12. “Yes, where I worked in NJ, lots of people lived across the border in Pennsylvania, even though they faced a 50 mile commute. They all did it for tax reasons. It doesn’t seem to happen in Europe so much, maybe language is more of a barrier?”

    Massive cultural issues – almost nobody is going to move country to work in their home country. Too much faff, hassle, and so on. I’m sure some do it, but it’s so rare as to be remarkable.

    Plus, depending on the country, you might not even be allowed to do it – e.g. the Swiss won’t allow you to move to CH to work in France or Germany, afaik, and the cost of living differential is greater than the potential tax saving anyway.

    Plenty of French live in France and work in CH, likewise Germans and Italians. Massive benefits for doing so, in fact.

  13. Of course Mr Murphy didn’t invent the wheel – it works. He invented the square wheel which, I think you’ll agree, readily tesselates and is therefore much easier to store and transport. Reduced performance is a worthwhile price for this. It favours the producer over the consumer which is the antithesis of discredited neoliberal economic thought.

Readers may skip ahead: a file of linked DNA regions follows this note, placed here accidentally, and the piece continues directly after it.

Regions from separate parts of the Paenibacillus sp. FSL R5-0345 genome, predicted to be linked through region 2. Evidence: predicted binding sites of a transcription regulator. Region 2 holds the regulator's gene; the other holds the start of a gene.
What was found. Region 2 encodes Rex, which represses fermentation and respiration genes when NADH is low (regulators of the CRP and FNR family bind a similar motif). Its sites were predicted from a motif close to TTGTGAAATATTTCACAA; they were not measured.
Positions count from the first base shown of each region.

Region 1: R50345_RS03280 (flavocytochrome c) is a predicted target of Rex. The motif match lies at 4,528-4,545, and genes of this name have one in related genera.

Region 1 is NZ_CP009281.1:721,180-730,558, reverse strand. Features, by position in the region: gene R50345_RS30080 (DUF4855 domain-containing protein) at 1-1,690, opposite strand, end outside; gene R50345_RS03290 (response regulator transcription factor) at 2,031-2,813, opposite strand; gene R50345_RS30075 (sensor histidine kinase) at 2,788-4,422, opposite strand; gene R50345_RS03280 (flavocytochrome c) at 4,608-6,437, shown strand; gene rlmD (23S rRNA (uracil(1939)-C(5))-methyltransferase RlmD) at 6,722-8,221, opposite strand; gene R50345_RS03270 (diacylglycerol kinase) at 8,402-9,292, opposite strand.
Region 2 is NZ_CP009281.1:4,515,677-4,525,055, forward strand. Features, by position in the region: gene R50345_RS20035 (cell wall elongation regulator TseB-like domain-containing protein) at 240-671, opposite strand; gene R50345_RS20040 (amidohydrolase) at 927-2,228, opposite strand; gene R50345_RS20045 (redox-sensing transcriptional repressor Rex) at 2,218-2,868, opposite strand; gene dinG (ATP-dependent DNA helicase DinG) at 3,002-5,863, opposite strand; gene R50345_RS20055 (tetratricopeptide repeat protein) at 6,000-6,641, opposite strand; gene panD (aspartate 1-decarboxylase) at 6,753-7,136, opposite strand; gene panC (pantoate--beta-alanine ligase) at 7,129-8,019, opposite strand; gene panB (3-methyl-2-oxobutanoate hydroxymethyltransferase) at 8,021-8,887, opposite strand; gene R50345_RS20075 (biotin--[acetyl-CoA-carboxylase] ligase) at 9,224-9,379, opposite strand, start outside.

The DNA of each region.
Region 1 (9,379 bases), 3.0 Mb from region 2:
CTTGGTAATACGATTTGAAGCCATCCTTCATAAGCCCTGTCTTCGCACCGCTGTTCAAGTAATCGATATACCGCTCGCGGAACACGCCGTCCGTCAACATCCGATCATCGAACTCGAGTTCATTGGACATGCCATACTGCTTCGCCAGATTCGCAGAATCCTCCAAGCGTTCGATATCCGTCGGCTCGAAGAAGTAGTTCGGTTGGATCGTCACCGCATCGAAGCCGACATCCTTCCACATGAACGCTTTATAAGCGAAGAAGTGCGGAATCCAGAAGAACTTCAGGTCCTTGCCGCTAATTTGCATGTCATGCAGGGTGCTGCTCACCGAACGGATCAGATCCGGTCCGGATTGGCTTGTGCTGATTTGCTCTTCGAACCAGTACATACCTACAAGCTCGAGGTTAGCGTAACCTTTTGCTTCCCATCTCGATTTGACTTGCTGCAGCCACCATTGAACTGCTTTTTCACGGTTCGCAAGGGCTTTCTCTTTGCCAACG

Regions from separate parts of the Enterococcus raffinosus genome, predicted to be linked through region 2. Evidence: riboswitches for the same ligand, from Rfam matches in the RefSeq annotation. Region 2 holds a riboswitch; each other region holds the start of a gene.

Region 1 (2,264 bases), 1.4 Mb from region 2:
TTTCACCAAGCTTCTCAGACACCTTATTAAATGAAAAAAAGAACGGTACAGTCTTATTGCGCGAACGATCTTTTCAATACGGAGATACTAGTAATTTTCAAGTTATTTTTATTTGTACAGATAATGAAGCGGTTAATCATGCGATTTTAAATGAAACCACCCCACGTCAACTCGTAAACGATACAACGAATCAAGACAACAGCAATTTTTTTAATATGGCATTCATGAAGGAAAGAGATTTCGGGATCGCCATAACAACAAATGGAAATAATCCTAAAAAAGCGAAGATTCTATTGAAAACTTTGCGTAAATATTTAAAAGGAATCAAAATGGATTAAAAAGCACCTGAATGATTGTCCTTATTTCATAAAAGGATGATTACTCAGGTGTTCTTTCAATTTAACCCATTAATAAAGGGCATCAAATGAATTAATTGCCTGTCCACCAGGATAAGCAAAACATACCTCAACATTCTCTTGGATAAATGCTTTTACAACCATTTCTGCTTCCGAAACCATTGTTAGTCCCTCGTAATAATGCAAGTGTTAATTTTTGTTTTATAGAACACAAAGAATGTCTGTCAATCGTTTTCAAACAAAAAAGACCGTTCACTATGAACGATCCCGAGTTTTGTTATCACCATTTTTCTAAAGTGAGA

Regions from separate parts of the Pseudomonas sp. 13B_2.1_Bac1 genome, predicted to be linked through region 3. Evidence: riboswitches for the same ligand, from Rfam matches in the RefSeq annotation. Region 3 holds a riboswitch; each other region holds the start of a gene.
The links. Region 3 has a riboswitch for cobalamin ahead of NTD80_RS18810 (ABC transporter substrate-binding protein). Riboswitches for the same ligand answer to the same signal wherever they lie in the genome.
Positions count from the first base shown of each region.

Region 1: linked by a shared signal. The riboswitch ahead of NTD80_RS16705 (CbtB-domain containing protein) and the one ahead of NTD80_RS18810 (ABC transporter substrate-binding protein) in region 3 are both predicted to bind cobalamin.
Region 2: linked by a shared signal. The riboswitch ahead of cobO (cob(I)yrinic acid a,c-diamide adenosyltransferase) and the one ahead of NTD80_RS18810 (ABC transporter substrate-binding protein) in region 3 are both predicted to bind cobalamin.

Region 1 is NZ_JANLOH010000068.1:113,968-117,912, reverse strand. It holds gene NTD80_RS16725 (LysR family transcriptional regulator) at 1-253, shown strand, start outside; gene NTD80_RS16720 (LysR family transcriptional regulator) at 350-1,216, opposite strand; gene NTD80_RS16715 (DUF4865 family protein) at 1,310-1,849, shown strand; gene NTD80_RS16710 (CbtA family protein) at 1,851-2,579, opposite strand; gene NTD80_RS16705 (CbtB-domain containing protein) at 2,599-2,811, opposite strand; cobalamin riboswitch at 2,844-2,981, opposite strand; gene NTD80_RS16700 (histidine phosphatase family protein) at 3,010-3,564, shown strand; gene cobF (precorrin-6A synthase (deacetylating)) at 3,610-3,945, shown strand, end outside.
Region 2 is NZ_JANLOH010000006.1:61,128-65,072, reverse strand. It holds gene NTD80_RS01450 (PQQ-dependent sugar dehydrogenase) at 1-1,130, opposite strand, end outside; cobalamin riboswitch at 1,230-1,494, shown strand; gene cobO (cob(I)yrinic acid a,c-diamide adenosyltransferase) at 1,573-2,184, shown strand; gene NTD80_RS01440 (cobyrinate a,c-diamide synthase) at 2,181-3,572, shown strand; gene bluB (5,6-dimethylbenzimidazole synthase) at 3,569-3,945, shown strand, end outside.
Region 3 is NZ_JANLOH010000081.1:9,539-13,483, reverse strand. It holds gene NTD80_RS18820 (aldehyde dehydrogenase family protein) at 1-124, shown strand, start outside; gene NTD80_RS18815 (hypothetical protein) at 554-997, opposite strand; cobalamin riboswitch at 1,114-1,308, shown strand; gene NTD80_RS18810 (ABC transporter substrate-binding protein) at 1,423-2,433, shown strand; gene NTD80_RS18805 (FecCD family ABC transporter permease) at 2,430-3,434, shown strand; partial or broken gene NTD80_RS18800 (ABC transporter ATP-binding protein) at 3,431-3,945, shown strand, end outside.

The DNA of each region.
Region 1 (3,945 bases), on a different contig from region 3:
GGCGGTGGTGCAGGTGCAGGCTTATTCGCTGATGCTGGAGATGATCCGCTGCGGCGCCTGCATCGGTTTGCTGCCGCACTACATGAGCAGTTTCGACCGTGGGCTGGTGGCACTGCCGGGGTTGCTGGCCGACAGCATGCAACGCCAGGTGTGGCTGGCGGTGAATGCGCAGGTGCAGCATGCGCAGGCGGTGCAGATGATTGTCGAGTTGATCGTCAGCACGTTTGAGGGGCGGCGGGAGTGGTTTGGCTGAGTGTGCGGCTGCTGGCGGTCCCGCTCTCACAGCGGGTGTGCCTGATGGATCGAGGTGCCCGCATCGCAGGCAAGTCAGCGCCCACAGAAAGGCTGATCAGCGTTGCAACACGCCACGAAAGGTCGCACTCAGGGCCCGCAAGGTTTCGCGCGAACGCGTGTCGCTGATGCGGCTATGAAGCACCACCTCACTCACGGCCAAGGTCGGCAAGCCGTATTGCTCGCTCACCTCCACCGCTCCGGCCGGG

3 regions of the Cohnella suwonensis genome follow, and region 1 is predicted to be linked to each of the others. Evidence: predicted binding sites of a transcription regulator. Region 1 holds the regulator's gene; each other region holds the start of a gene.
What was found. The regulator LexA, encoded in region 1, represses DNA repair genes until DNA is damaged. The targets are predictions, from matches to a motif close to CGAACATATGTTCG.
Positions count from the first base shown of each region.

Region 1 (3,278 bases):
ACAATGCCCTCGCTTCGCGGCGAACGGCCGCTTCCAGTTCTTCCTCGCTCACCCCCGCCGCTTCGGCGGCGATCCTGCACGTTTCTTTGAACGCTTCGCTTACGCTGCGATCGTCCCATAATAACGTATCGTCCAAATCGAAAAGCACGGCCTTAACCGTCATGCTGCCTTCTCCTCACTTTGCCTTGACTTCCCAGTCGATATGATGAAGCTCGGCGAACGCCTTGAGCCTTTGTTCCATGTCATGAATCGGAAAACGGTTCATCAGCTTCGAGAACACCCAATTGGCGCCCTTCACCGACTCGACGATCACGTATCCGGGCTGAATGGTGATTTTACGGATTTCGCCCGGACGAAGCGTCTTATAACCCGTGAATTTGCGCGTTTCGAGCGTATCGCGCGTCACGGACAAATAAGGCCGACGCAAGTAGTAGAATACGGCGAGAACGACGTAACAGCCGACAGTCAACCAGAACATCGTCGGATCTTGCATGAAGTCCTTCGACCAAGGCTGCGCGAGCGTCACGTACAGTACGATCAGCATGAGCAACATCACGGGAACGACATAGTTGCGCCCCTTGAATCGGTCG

14. @Chris Miller
    “It doesn’t seem to happen in Europe so much, maybe language is more of a barrier?”

    It happens around the corner of Luxembourg abutting Belgium and France and along the French-German border. Can’t remember how it works but I seem to remember a lot of Alsatian plumbers contracting on the other side of the Rhine.

  15. @Geoff Taylor

    I dispute your claim of reduced performance. Candidly, you have completely misunderstood the point of the square wheel’s rotational utility, which is precisely designed to produce a non-smooth ride. That you cannot see this – or, more likely, wilfully ignore it – exposes you as a neoliberal troll (‘Geoff Taylor’ indeed!). If you have nothing sensible to add may I suggest you sit and read? You might learn something.

  16. We had an Alsatian plumber once. Ate all his sandwiches the moment he arrived and kept demanding we throw his wrench for him.

Leave a Reply

Name and email are required. Your email address will not be published.